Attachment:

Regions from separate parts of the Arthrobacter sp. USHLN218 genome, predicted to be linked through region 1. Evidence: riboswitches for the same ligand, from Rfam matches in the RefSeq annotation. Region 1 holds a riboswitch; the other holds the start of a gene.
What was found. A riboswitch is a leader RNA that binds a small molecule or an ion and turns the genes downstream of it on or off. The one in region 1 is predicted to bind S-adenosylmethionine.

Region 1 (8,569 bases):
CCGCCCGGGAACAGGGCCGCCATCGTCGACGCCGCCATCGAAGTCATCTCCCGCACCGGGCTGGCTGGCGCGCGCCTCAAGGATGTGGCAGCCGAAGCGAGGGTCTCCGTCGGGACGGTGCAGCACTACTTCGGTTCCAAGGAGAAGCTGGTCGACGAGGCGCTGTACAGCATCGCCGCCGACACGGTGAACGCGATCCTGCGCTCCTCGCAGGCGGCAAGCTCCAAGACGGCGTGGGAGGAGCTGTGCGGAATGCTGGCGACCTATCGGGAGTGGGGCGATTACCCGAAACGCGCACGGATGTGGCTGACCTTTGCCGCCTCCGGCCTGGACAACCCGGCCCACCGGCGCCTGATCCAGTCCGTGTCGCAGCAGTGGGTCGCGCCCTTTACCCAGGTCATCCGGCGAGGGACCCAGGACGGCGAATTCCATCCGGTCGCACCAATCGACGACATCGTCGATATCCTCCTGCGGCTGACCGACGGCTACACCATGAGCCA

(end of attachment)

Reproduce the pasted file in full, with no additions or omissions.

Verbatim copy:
Regions from separate parts of the Arthrobacter sp. USHLN218 genome, predicted to be linked through region 1. Evidence: riboswitches for the same ligand, from Rfam matches in the RefSeq annotation. Region 1 holds a riboswitch; the other holds the start of a gene.
What was found. A riboswitch is a leader RNA that binds a small molecule or an ion and turns the genes downstream of it on or off. The one in region 1 is predicted to bind S-adenosylmethionine.

Region 1 (8,569 bases):
CCGCCCGGGAACAGGGCCGCCATCGTCGACGCCGCCATCGAAGTCATCTCCCGCACCGGGCTGGCTGGCGCGCGCCTCAAGGATGTGGCAGCCGAAGCGAGGGTCTCCGTCGGGACGGTGCAGCACTACTTCGGTTCCAAGGAGAAGCTGGTCGACGAGGCGCTGTACAGCATCGCCGCCGACACGGTGAACGCGATCCTGCGCTCCTCGCAGGCGGCAAGCTCCAAGACGGCGTGGGAGGAGCTGTGCGGAATGCTGGCGACCTATCGGGAGTGGGGCGATTACCCGAAACGCGCACGGATGTGGCTGACCTTTGCCGCCTCCGGCCTGGACAACCCGGCCCACCGGCGCCTGATCCAGTCCGTGTCGCAGCAGTGGGTCGCGCCCTTTACCCAGGTCATCCGGCGAGGGACCCAGGACGGCGAATTCCATCCGGTCGCACCAATCGACGACATCGTCGATATCCTCCTGCGGCTGACCGACGGCTACACCATGAGCCA